Stevenson and his gang didn’t deserve to be cops, Dave thought, and he was determined to keep his eye on them.

He spied Al sitting at the end of his aisle and gave him a nod. Dave then scanned the room below him, looking for the cadet he now called Blondie. He would never call the man that to his face. A silly nickname like that could stick with a man for life. But, until he found out the man’s real name, Blondie would have to do.

Spotting him a few rows up from the bottom, Dave smiled. He had originally dubbed him Country Boy, thinking him a bit gangly, a bit clumsy, and maybe not possessing a lot of big city common sense. A few days later, he adjusted this first impression, though. What Dave had originally thought was thin was really an athletically toned body, the body of a runner. His work-out schedule showed that he was strong and quick. So maybe Blondie wasn’t helpless, just naïve.

For some unexplained reason, Dave felt that he had to get to know this man.

After that class ended, they all headed to the gym. Now, with a few minutes before the beginning of their class on Hand-to-Hand Combat, the gym was filled with the current class of cadets, each performing their own before class rituals. Some were running sprints, some were just standing and talking, others using the free time to study.

Dave was sitting near the bottom of the bleachers, his ever-present Police Manual opened on his lap, still observing.

He saw Blondie a few feet away, working through his stretching regime, when he heard a deep voice.

“Don’t hurt yourself there, skinny!”

Discreetly watching without raising his head, he saw Bull Stevenson walking towards them, with Blondie as his target. From the look on Blondie’s face, Dave knew that he recognized the man coming towards him for what he was. Dave saw a look of determination enter Blondie’s eyes and knew that he wasn’t going to let the man or his gang intimidate him.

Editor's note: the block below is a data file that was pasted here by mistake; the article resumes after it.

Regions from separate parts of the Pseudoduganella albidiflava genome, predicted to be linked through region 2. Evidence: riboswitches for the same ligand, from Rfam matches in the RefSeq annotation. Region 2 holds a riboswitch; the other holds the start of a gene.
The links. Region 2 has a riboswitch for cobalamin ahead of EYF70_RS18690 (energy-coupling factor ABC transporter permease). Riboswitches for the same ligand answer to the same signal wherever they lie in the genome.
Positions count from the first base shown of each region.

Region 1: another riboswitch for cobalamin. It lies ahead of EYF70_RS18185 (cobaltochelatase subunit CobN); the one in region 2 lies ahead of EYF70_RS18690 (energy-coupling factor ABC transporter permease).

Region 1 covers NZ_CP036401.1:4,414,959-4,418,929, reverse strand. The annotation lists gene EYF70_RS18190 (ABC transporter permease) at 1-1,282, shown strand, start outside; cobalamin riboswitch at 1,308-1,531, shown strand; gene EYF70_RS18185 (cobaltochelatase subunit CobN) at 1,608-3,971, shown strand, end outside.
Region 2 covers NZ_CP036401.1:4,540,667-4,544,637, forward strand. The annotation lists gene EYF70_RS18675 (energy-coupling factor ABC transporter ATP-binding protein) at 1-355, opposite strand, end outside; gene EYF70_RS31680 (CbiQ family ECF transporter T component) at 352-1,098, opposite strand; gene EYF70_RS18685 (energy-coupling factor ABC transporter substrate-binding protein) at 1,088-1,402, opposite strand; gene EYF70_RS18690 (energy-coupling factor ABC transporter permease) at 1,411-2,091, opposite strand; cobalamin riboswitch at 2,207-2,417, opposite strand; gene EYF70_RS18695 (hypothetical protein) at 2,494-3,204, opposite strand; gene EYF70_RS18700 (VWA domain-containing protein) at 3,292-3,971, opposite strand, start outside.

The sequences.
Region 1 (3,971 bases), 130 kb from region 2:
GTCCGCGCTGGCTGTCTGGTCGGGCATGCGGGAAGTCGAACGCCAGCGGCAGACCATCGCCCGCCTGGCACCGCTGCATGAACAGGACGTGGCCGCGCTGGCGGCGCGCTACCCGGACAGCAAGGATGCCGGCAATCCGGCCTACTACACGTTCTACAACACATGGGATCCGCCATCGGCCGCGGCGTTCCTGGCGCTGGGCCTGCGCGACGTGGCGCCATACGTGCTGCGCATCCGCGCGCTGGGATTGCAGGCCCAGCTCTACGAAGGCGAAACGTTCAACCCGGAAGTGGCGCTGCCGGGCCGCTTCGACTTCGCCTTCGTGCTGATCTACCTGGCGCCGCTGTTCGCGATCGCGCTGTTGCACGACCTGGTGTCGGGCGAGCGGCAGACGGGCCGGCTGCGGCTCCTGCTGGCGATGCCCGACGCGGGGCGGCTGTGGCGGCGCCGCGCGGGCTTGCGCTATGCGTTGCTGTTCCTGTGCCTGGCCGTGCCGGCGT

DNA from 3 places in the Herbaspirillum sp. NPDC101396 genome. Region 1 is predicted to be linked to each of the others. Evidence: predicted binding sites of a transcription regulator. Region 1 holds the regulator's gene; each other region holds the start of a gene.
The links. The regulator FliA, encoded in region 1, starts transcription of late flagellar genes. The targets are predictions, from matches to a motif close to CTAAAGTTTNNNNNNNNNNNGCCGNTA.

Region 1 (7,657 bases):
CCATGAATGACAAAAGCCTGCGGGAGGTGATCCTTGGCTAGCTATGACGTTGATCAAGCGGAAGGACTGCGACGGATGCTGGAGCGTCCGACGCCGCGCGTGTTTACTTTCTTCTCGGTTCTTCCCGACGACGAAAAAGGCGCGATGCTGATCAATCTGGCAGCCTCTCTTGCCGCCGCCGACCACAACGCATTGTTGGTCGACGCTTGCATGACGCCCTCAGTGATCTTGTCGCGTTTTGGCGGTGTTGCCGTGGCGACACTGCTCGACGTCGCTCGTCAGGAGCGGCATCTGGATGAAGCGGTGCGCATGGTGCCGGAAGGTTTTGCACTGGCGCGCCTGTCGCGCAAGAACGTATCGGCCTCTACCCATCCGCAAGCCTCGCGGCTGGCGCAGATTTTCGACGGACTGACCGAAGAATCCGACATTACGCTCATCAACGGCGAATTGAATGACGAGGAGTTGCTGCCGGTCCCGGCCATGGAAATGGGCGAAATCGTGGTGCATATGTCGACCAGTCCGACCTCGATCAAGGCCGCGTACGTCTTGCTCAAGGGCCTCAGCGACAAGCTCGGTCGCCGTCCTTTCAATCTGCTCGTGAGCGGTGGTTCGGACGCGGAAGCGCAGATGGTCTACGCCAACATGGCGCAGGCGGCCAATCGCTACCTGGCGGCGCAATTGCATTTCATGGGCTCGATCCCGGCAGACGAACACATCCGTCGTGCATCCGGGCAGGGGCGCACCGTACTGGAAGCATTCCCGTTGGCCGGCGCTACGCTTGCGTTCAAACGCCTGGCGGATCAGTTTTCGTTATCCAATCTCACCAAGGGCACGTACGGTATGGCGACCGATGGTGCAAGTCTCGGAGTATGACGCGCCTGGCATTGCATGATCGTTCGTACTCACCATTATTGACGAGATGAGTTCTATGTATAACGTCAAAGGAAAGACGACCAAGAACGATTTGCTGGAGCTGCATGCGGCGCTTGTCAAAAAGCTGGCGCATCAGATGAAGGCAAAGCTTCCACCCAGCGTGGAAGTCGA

I don’t think Blondie needs my help but I’m just gonna watch and see how this turns out, he thought.

Dave watched as Stevenson stepped up to the blond man, crowding him, which was one of his normal intimidating acts. He was followed by his gang: his roommate Andy and three lesser bullies who weren’t as brave or maybe as stupid as Stevenson.

“What do you want, Stevenson?” Blondie asked.

“What are you doing over here, all by yourself? What’s the matter, Hutchinson, afraid to play with the big boys?” The crowd behind Stevenson snickered. He smiled in acknowledgement and stepped closer to Blondie, chests almost touching.

“You know, I’m worried about you, Hutchinson. I’m afraid you’re gonna get out there on the streets and some old wino might knock you down and you might skin your pretty little knees.”

Additional snickers from the small crowd. Others around the room began noticing.

“Maybe I should find you after class and give you some pointers, you know. Take you out back and maybe toughen you up a bit.” An evil smile crossed Stevenson’s face.

“I wouldn’t do that if I were you.”

They all turned to look at Dave, still sitting quietly on the bleachers, head down, as if engrossed in his book. So much for just watchin’, Dave thought as he looked up.

“And why is that, Starsky?” Stevenson asked, pulling himself up to his full height in challenge, the men behind him snickering.

So, he knows who I am. Good, Dave thought as he closed his manual and quietly looked at Stevenson. He glanced over at Blondie and took in the slight frown and the look in his eyes that told Dave a number of things. This man didn’t appreciate his interruption. He felt that he could take care of himself and he didn’t need anyone coming to his rescue.

Dave caught his eye and tried to send him a message…a statement, a request. It’s okay, the look said. Let me do this. Watch and have a little fun.